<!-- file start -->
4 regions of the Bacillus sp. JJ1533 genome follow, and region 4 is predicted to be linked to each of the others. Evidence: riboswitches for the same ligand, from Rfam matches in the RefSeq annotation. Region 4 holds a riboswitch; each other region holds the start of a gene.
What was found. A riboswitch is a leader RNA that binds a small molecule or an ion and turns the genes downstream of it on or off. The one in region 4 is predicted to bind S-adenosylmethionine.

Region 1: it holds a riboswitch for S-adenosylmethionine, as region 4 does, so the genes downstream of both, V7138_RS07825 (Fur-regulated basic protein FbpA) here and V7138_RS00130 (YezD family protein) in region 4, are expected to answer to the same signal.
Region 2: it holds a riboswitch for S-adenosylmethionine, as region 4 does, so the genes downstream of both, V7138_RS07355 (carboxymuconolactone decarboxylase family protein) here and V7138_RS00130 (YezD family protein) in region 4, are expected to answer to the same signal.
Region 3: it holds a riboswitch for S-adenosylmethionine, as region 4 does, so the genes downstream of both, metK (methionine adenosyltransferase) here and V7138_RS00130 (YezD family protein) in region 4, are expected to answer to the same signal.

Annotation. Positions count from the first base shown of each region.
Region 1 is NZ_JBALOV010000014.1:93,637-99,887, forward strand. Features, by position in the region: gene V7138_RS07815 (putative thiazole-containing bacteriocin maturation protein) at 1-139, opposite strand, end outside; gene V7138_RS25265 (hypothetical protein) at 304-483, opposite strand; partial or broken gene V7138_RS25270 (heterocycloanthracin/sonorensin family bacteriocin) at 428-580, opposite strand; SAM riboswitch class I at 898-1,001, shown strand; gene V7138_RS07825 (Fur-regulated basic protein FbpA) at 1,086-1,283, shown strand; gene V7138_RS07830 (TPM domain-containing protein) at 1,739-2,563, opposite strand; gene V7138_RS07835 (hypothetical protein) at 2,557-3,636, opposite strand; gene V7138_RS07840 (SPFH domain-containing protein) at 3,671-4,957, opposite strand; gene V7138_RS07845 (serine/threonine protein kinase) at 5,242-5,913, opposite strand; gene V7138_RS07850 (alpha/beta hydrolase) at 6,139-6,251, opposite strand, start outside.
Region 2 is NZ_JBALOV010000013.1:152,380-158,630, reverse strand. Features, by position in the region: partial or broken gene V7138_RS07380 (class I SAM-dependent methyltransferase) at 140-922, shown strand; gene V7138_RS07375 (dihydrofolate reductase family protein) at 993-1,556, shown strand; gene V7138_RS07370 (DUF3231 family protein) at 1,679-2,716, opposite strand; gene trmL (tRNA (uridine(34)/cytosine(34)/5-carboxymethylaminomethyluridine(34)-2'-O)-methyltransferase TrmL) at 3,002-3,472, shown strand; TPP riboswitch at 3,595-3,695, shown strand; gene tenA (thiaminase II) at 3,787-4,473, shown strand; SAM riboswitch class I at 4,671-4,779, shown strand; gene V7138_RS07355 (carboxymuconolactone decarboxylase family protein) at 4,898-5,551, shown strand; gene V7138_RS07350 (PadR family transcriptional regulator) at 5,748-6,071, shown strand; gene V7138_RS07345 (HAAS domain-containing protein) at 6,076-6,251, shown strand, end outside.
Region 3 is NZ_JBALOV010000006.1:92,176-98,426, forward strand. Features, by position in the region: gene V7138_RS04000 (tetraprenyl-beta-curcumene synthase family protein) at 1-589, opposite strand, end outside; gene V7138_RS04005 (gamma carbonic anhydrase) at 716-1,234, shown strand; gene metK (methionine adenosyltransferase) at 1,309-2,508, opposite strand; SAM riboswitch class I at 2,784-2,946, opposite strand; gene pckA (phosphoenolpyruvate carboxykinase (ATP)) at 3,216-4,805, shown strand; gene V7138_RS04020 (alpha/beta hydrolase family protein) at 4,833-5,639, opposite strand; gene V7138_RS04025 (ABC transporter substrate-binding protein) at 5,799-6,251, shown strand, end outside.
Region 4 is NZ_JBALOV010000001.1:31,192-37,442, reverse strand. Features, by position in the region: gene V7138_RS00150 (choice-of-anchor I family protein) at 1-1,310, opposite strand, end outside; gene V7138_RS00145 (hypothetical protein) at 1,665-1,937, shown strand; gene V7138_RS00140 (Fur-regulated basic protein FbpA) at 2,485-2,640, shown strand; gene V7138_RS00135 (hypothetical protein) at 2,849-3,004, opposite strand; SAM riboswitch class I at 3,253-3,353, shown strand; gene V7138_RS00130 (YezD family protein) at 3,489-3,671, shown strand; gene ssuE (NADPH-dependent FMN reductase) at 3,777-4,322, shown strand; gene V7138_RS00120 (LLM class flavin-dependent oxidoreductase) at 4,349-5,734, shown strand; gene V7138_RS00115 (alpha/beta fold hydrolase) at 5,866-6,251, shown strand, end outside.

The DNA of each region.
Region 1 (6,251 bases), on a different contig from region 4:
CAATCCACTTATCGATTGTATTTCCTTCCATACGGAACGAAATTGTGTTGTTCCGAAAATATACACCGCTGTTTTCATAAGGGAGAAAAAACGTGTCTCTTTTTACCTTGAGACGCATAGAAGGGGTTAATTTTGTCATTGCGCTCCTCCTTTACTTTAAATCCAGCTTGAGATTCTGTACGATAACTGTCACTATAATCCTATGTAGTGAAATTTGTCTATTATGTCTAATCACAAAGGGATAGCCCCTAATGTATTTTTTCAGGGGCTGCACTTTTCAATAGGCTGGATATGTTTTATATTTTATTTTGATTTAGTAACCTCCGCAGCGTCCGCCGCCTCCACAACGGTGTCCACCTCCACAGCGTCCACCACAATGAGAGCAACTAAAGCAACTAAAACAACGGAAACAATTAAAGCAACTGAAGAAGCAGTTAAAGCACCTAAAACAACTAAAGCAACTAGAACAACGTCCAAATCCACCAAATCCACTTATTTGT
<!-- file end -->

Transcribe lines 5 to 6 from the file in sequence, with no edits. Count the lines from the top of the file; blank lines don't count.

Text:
Region 3: it holds a riboswitch for S-adenosylmethionine, as region 4 does, so the genes downstream of both, metK (methionine adenosyltransferase) here and V7138_RS00130 (YezD family protein) in region 4, are expected to answer to the same signal.

Annotation. Positions count from the first base shown of each region.